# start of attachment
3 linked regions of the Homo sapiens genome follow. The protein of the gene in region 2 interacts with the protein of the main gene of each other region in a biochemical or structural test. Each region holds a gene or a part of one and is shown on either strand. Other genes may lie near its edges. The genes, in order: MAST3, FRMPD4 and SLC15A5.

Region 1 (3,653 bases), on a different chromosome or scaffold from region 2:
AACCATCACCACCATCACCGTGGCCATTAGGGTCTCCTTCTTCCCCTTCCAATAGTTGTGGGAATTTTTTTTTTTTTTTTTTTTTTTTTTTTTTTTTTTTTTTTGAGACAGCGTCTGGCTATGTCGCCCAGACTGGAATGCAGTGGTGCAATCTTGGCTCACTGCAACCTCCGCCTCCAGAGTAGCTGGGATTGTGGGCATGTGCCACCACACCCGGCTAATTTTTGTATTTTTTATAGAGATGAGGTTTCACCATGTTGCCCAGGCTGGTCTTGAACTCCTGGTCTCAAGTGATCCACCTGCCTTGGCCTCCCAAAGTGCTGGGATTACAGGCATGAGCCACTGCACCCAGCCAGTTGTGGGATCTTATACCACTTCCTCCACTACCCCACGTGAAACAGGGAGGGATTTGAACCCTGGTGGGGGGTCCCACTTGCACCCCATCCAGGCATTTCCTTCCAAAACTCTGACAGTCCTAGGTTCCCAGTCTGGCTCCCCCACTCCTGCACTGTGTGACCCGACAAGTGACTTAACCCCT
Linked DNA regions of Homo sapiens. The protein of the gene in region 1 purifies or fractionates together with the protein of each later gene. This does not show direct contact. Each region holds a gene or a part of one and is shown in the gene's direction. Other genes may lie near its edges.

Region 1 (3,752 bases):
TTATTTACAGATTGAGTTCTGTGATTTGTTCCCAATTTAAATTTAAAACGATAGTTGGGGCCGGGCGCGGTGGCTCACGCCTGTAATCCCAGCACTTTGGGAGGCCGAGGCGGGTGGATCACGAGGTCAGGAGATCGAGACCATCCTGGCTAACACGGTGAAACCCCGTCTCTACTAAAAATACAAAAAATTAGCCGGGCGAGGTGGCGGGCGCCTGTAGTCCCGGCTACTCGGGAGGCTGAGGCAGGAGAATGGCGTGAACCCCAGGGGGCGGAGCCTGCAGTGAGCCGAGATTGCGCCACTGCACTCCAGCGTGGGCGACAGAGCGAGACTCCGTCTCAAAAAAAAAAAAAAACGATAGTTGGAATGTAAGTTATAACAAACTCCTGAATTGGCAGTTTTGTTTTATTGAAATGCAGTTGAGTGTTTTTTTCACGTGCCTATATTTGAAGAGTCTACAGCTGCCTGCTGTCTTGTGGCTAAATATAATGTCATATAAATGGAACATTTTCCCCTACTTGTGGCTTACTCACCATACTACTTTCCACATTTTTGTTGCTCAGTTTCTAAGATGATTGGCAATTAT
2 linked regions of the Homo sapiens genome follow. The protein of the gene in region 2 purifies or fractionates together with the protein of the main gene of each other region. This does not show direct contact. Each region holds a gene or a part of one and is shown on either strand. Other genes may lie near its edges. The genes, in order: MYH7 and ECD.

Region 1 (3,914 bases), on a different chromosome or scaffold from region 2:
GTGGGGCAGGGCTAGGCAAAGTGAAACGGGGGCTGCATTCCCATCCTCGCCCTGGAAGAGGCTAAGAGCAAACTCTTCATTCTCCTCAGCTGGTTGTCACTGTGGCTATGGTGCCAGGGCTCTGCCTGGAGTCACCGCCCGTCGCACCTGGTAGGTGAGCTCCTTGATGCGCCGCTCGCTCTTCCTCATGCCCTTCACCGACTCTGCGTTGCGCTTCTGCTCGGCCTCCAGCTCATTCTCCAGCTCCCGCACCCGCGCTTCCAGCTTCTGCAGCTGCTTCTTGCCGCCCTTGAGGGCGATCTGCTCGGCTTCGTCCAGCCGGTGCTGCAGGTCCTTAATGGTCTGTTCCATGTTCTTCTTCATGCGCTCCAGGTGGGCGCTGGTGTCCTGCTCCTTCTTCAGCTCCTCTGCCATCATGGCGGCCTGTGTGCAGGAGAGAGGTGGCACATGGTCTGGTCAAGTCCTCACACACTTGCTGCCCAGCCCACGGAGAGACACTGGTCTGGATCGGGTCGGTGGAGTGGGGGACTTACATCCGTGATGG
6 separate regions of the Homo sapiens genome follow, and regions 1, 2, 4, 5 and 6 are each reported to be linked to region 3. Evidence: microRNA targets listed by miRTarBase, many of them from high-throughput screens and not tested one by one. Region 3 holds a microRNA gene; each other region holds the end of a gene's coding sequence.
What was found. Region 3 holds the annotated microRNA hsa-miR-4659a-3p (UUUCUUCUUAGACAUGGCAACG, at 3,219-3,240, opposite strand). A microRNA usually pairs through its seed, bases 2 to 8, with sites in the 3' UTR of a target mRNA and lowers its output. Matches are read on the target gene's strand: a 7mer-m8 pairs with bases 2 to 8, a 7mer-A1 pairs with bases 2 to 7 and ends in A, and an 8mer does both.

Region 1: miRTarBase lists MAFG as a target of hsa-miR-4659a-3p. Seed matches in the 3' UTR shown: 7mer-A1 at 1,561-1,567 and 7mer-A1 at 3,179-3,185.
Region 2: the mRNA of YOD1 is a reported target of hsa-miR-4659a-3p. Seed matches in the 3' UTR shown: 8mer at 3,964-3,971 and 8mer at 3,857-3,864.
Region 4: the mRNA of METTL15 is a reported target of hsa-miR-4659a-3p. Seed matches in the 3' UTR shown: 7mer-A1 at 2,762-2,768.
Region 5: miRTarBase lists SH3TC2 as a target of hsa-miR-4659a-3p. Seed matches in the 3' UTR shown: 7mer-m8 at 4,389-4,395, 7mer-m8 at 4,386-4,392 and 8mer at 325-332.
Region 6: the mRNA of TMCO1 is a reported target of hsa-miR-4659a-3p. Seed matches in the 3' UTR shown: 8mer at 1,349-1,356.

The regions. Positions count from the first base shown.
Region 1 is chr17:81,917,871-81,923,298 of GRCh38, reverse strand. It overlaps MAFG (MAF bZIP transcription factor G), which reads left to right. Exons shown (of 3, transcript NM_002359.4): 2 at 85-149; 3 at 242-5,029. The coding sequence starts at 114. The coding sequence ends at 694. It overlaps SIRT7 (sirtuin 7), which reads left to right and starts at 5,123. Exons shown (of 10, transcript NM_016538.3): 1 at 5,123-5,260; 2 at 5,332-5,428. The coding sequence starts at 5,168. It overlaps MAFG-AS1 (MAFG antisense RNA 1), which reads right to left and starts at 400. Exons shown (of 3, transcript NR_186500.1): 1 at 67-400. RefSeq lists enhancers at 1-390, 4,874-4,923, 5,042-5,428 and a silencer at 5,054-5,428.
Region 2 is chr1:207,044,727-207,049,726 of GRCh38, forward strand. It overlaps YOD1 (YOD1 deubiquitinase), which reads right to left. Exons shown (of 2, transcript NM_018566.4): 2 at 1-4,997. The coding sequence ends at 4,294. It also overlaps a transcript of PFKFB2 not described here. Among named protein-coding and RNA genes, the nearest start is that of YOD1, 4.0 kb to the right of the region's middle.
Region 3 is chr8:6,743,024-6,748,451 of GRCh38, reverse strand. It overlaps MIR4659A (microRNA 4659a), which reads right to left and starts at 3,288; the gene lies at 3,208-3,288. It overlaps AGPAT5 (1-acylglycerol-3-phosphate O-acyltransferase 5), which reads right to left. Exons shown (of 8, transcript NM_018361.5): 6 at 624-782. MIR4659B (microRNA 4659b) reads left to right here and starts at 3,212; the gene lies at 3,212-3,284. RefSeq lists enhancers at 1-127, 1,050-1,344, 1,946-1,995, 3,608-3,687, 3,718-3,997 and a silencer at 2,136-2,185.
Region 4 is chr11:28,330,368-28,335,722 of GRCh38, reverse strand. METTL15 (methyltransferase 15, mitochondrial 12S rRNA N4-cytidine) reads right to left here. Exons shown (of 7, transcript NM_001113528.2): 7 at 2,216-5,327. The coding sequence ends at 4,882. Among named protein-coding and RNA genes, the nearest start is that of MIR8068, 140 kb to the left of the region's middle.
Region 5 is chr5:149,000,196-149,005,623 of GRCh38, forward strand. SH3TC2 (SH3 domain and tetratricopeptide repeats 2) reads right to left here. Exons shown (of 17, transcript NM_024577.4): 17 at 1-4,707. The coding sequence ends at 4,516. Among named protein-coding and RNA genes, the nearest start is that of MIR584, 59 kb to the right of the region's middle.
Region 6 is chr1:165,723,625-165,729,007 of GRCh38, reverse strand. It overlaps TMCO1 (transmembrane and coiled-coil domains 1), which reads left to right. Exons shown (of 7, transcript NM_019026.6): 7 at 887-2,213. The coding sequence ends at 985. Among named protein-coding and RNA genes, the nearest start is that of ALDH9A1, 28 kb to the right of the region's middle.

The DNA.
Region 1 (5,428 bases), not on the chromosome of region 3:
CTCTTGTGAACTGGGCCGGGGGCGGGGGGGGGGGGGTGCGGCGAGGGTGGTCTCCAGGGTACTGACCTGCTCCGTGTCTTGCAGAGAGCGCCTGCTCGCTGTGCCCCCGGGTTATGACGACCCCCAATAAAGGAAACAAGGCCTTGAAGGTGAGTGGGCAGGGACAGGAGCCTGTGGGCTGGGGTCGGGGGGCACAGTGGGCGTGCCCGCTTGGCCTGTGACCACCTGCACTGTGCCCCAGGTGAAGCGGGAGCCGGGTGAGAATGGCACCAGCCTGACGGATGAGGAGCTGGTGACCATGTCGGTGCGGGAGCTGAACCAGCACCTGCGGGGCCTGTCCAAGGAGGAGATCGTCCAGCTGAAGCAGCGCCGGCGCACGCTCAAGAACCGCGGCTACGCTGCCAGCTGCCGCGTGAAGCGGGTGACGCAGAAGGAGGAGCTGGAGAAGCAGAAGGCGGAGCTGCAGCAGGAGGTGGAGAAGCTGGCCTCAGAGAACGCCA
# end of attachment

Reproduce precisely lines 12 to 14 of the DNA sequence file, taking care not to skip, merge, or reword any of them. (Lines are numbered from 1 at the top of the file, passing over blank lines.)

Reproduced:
Region 1: miRTarBase lists MAFG as a target of hsa-miR-4659a-3p. Seed matches in the 3' UTR shown: 7mer-A1 at 1,561-1,567 and 7mer-A1 at 3,179-3,185.
Region 2: the mRNA of YOD1 is a reported target of hsa-miR-4659a-3p. Seed matches in the 3' UTR shown: 8mer at 3,964-3,971 and 8mer at 3,857-3,864.
Region 4: the mRNA of METTL15 is a reported target of hsa-miR-4659a-3p. Seed matches in the 3' UTR shown: 7mer-A1 at 2,762-2,768.